It’s an embarrassment of riches in the Show Me State with three different medical measures on the ballot: Amendment 2, Amendment 3 and Prop C. Missouri’s Democratic Sen. Claire McCaskill, who’s up for reelection, has endorsed Amendment 2, as well as NORML. “Of the three, NORML believes that Amendment 2 is written in a manner that best provides for the needs of patients and their physicians, and is the measure most likely to withstand scrutiny from lawmakers,” NORML stated on Sept. 5. If the two constitutional amendments both pass, the top vote-getter would become law. If neither of the constitutional ballot initiatives pass and Prop C does, then, it likely would be overruled by Missouri’s Republican state legislature. Keep it simple: Vote for Amendment 2.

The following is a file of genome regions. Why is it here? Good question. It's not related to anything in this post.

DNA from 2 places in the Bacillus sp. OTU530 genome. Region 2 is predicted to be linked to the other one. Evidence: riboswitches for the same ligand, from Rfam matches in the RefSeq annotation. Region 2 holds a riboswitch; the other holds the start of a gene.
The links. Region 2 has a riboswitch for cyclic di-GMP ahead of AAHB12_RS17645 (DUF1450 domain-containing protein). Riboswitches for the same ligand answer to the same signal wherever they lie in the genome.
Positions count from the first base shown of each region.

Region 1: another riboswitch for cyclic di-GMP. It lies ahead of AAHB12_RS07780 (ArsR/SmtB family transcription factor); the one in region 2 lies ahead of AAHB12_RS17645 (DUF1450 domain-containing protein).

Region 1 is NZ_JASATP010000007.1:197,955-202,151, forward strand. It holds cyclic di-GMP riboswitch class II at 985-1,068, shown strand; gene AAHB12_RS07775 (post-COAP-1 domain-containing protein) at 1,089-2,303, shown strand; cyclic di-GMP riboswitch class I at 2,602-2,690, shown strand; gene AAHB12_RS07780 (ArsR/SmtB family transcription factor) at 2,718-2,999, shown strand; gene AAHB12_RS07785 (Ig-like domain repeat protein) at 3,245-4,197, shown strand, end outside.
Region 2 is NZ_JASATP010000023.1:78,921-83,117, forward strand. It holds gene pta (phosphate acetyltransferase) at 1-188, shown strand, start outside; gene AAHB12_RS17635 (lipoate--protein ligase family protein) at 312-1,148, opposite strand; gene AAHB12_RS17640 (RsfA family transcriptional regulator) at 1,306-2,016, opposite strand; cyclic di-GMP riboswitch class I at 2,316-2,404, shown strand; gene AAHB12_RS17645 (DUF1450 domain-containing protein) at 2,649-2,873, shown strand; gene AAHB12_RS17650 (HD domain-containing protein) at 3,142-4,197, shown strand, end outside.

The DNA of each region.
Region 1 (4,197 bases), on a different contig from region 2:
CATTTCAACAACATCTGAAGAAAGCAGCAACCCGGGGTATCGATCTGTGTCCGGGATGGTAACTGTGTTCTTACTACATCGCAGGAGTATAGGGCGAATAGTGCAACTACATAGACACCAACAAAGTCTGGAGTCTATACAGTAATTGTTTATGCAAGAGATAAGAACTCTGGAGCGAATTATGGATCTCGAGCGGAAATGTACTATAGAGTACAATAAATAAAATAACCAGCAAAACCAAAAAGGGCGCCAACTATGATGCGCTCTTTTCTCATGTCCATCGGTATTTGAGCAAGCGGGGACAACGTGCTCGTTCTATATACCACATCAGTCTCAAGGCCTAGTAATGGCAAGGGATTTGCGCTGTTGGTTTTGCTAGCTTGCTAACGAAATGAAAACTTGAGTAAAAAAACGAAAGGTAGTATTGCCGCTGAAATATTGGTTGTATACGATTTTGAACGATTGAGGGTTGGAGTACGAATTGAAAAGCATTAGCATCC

See Freedom Leaf article: Dueling Medical-Marijuana Initiatives in Missouri
Advocates in the Peace Garden State are hoping to join Michigan as a legal rec state in 2018. Measure 3 is purposefully vague; it doesn’t call for specific amounts that would be legal or how to create a commercial market for cultivation, processing, testing and sales. That’ll be up to the legislature. But it does includes provisions that would expunge records of previous marijuana charges and convictions. NORML and travel host Rick Steve have kicked in money to support Legalize ND. The polls are hard to read, swinging widely in both directions, though a Kitchens Group poll released on Oct. 22 had Measure 3 ahead, 51%-36%.
See Freedom Leaf article: North Dakota Recreational Legalization Initiative Makes the Ballot